Beaches, searing midday heat and swatting mozzies in the middle of the bush. This is a foreigner’s take on Australia, but we locals know there’s so much more than this. Temperatures do drop below zero in large parts of the country (ask anyone from Tassie or our Bush capital) and winter chills are part of everyday hassles. For anyone set on touring this great land, possibly doing the 15000 odd kilometres of the Big Lap, having a little warmth in the caravan or motorhome is one necessity often left out. Relying solely on the AC will drain all the juice in batteries, creating that homely feeling just in time for morning coffee. Other solutions are cheaper, more efficient and bring the needed warmth in that much faster.

A simple remedy for cold temps is a diesel heater. These are cheap and easy to use and maintain and can heat your rig for a couple of dollars a day. They’re also safe, quiet and simple to use. Installing one in your caravan or RV doesn’t require an engineering degree, There are also different variants to suit most use cases, with a portable diesel heater taking up little space and offering a lot in the way of convenience.

What a Diesel Heater is and How It Works

A diesel heater is a heating device using diesel as its primary fuel source. It gets temperatures inside cars, trucks, campervans and motorhomes to cozy levels within moments of being turned on. The working principle of diesel heaters is fairly simple. Inside the heater, there is a burner that applies heat to the surface of a heat exchanger. A fan draws air from the outside via an intake hose, and passes it over the heat exchanger to warm it up. The spent exhaust fumes are kept outside, so safety isn’t a concern.

What’s in the Box?

portable diesel heater

Besides the heater itself (with the heater case, combustion chamber and the radiating fins making up the heat exchanger) and where all the fun stuff happens, getting warm air inside involves a few other parts. Heaters are supplied with a fuel tank storing the diesel, a pump to push the fuel to the heater, hosing and ducts in the right lengths that connect the two units, a system of intake and exhaust ducts, filters and mufflers to redirect exhaust gases out, keep warm air in and everything whisper quiet, and lastly, wiring harnesses, cables and Anderson plugs connecting the whole assembly to a 12V or 24V battery. Both a standard and portable diesel heater will also have some way of controlling everything that’s going on. This is delegated to a control board with all the electronics to control things like temperature settings, fan speeds, and pump pressure and can include a handy remote to turn the heater on or off and adjust the temperature.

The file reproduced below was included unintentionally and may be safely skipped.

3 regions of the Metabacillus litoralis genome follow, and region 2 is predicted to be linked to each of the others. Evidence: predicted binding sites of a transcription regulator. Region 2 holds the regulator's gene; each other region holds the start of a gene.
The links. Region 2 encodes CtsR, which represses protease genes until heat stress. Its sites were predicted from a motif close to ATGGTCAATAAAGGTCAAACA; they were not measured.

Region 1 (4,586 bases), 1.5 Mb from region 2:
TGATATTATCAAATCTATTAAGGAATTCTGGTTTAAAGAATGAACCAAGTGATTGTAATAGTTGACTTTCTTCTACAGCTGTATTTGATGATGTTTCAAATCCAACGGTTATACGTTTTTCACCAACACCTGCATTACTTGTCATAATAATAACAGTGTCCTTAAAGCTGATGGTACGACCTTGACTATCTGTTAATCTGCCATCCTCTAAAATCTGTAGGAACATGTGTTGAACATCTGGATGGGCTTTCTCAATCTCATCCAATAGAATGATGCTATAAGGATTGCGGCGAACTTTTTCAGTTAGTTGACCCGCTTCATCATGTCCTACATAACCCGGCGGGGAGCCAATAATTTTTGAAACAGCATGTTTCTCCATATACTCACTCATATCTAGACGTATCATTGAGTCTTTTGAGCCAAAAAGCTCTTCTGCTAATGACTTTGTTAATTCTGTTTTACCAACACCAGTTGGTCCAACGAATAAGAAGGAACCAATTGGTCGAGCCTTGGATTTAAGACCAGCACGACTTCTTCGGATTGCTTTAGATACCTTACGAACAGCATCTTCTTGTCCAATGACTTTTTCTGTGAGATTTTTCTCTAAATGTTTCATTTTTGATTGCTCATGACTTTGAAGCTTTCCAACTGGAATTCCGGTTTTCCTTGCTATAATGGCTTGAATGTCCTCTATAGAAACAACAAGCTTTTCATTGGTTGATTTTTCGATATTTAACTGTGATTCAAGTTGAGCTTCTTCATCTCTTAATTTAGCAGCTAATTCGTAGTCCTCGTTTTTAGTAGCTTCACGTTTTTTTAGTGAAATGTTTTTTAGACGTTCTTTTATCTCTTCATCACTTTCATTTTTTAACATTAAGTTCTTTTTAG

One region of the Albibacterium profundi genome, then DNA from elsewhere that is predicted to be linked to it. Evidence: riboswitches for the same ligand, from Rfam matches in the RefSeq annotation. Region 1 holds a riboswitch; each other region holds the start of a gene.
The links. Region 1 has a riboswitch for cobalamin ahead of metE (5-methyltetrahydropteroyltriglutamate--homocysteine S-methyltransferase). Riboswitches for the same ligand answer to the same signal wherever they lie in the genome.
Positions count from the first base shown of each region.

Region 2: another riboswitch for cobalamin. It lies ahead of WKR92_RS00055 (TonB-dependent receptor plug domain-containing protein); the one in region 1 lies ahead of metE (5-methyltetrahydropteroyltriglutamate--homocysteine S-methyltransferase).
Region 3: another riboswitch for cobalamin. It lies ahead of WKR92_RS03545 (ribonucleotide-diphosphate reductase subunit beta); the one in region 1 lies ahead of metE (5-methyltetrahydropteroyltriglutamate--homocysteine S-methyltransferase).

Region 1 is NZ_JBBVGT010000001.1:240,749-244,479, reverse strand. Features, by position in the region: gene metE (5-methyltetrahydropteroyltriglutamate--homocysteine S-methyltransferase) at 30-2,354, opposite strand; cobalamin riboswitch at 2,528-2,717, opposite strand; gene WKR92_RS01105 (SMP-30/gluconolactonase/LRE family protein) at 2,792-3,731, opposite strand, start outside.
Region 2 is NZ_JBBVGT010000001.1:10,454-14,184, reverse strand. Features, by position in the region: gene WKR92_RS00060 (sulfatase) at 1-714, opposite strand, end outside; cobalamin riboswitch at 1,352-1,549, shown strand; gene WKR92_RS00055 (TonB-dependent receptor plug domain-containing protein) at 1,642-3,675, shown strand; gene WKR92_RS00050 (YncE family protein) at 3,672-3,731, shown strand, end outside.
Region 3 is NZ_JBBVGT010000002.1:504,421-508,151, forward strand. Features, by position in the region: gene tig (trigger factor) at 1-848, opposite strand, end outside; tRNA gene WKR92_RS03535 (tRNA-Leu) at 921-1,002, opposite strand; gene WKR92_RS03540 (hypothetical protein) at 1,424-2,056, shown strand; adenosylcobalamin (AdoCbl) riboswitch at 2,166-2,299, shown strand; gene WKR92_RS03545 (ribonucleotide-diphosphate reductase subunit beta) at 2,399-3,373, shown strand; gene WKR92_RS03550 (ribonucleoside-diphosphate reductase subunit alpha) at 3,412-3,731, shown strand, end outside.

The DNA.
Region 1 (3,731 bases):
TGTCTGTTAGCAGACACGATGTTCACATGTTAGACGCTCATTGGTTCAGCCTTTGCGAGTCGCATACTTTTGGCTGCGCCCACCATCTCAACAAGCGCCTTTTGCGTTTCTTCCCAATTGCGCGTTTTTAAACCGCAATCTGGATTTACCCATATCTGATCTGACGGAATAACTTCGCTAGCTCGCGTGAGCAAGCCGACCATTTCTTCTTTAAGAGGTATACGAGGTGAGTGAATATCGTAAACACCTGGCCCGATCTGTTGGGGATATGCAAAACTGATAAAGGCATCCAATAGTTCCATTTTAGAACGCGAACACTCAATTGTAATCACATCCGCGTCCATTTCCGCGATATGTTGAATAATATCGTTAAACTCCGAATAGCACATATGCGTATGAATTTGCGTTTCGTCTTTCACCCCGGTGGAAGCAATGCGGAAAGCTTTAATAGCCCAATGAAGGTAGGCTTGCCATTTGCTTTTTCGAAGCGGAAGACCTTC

Benefits of Diesel Heaters

The pros outweigh the cons when it comes to diesel heaters, and when you compare these to the alternatives like LPG and traditional aircons.

  • Safety – diesel ignites when compressed, so heaters using diesel are much safer than petrol heaters as well as those running on LPG. Any diesel leak won’t necessarily cause a fire or explosion which is not the case with petrol or LPG heaters. Most units have built-in safety features to cut off the diesel reaching the combustion chamber in case of a fault.
  • Very Quick Heating – Temperatures get really warm really quickly. And this can be adjusted with varying fan speeds.
  • Low Fuel Use – Users get virtually free heating, with the heater relying on about 1 litre of diesel during a whole working cycle of roughly 4 hours. Compared to other heating sources, this is a very small price to pay for comfort.
  • Convenience – considering that most campervans and caravans are pulled by diesel utes, and most motorhomes use the same fuel, you’ll never be running out of fuel. Though heaters have their own tank, they can also draw fuel from the vehicle if needed.
  • Quiet – Diesel heaters work almost silently, so you won’t be disturbed by rumbling noises in the middle of the night. Sealing gaskets and mufflers do double the duty of silencing the exhaust systems and reducing vibrations.
  • No Condensation Buildup – The dry heat these heaters provide is a boon for preventing condensation inside your motorhome or caravan, so no worries about related health issues or mould and bacteria buildup in the long run.
  • No Fumes – While diesel air heaters are located in the interior, sturdy metal piping gets rid of exhaust fumes to the outside of your rig. There are no nasty smells either.

What to Look for?

To get the most out of your purchase and bring the comfort and convenience of other caravanning necessities such as water filtration systems, heaters need to be built to a standard, comply with safety standards and be easy to use. The most important things to look for in a diesel heater are the rated output, fuel consumption, size and weight, the rated voltage, and all the goodies needed for correct installation. Most heaters are in the 2 to 2.2kW range and will be more than adequate for heating the interior of all campervans and caravans currently used in Australia. There are however 8kw systems for bigger vehicles, but these are generally overkill. Fuel usage is low in all units, averaging anywhere between 150 to 300ml of diesel per hour and dependent on the chosen temperature setting and outside conditions. Though fuel use will rise slightly with altitudes, this is nothing to worry about, even when using the heater in the Snowys.

Dimensions are small for all units, roughly the size of an auxiliary battery, so the heater is easy to install and store even in the typically confined settings in outdoor recreational vehicles. They’re also light, weighing less than 10 kilos in bigger variants and under 5 in portable heaters. Lastly consider the battery setup for connecting the heater. Most can run either 12 or 24V. Heaters can be set up easily with the right installation kit, so check that everything you’re getting fits with your vehicle.